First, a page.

Here, the Supreme Court adopted a purposive interpretation of the definition of “offer period” under the 1997 Regulations, and eschewed a literal and hyper-technical stance taken by the SAT. Hence, it was found that the acquirer was in violation of regulation 22(7) by virtue of appointing its nominees on the date of the acquisition agreement.

As regards the second issue, the counsel for the acquirer argued that regulation 22(7) applies only to individuals and not to corporate entities, as the regulatory provision referred to the appointment of the acquirer on to the board of the target. However, this argument too was not accepted by the Supreme Court, which held:

The embargo under Section 22(7) is both on the acquirer and a person acting in concert. The expression 'person acting in concert' includes a corporate entity [Regulation 2(1)(e)(2)(i) of the Regulations] and also its directors and associates [Regulation 2(1)(e)(2)(iii) of the Regulations]. If this is what is contemplated under the Regulations we do not see how the first argument advanced ... on behalf of the respondents can have our acceptance.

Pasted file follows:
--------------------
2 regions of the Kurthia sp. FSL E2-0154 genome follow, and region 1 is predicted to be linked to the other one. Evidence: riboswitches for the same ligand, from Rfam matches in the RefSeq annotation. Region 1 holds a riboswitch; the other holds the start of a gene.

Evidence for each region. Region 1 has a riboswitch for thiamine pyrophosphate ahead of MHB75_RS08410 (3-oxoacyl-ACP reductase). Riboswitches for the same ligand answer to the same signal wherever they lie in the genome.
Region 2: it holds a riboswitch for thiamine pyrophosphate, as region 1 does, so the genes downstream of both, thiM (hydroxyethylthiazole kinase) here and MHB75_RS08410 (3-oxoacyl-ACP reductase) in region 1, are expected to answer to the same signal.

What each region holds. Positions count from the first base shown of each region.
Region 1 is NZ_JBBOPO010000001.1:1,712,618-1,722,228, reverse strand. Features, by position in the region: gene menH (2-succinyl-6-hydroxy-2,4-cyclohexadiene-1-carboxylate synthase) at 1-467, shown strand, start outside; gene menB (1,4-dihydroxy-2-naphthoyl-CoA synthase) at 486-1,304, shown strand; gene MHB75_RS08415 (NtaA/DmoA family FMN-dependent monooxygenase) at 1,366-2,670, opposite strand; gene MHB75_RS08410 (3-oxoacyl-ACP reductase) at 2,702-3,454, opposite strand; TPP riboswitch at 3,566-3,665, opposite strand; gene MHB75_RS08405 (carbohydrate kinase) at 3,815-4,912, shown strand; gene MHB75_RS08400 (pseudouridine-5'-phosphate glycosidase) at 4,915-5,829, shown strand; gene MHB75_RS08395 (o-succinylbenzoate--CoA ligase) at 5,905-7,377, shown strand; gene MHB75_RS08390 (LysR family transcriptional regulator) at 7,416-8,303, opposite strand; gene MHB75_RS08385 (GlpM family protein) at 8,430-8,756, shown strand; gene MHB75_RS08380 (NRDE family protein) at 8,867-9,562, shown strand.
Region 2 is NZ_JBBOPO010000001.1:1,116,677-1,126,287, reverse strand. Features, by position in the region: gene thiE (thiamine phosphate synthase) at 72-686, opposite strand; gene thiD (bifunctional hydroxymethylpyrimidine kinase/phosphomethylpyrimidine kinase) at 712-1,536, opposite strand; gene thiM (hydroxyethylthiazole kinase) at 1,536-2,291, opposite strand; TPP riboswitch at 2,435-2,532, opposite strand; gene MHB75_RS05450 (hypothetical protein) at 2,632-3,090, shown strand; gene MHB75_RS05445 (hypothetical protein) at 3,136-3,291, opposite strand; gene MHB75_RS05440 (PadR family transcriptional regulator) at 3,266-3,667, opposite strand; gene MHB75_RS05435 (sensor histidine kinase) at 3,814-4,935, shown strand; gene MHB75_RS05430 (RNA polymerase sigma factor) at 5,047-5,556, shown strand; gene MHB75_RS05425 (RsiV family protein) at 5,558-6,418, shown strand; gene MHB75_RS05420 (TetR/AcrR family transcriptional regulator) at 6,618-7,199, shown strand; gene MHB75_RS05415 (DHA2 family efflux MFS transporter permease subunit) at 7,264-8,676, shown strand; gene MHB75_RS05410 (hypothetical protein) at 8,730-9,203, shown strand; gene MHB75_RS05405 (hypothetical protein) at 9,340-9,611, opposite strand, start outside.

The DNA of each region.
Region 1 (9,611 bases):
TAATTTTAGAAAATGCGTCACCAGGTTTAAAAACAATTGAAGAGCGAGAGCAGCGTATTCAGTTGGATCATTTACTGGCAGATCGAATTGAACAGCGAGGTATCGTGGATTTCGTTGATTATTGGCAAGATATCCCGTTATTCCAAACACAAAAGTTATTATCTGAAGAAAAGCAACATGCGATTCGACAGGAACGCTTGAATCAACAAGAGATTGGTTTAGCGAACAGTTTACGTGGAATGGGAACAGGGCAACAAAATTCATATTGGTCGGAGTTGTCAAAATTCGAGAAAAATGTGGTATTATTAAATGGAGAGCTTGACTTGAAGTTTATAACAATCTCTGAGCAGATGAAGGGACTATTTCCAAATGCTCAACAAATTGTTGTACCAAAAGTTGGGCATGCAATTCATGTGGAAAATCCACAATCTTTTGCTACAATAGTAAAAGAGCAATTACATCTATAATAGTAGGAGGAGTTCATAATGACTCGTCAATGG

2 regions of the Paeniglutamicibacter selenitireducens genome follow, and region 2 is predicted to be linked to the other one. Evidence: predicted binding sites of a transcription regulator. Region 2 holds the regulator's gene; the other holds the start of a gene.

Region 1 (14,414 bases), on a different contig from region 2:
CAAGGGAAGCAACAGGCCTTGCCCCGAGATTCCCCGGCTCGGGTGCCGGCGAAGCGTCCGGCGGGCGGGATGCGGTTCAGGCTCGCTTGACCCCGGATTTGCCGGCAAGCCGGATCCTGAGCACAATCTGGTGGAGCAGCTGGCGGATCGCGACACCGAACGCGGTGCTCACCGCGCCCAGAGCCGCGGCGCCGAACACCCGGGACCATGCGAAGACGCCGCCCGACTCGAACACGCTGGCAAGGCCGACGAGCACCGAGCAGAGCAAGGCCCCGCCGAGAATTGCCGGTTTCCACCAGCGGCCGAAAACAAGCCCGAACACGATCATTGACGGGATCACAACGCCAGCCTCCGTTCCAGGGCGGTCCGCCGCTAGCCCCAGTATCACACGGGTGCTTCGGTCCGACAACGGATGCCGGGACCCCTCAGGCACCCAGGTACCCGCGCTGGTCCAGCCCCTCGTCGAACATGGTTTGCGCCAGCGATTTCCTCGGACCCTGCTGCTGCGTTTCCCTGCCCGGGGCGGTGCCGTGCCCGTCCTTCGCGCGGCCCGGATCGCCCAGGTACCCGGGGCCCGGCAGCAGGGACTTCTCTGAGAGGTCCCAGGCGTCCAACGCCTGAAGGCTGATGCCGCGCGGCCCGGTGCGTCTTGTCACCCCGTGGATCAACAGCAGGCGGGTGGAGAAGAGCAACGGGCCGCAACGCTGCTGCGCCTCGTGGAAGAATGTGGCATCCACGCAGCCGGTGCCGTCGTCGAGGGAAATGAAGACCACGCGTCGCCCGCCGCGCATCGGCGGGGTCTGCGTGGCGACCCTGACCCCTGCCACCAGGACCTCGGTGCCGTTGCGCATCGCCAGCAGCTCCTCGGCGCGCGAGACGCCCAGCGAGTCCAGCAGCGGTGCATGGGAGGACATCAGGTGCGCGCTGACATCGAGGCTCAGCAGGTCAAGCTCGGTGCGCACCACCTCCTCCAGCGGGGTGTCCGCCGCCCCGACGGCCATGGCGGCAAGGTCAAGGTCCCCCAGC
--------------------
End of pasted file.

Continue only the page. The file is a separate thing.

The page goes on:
Here, the Court adopted a slightly different approach to interpreting the provisions of the 1997 Regulations to arrive at its conclusion, i.e., by invoking the concept of “persons acting in concert”. The Court was not required to delve into the detailed aspects of persons acting in concert, as the letter of offer circulated to the shareholders clearly showed that the Mauritius company (which nominated the directors on the board of the target company) was acting in concert with the acquirer.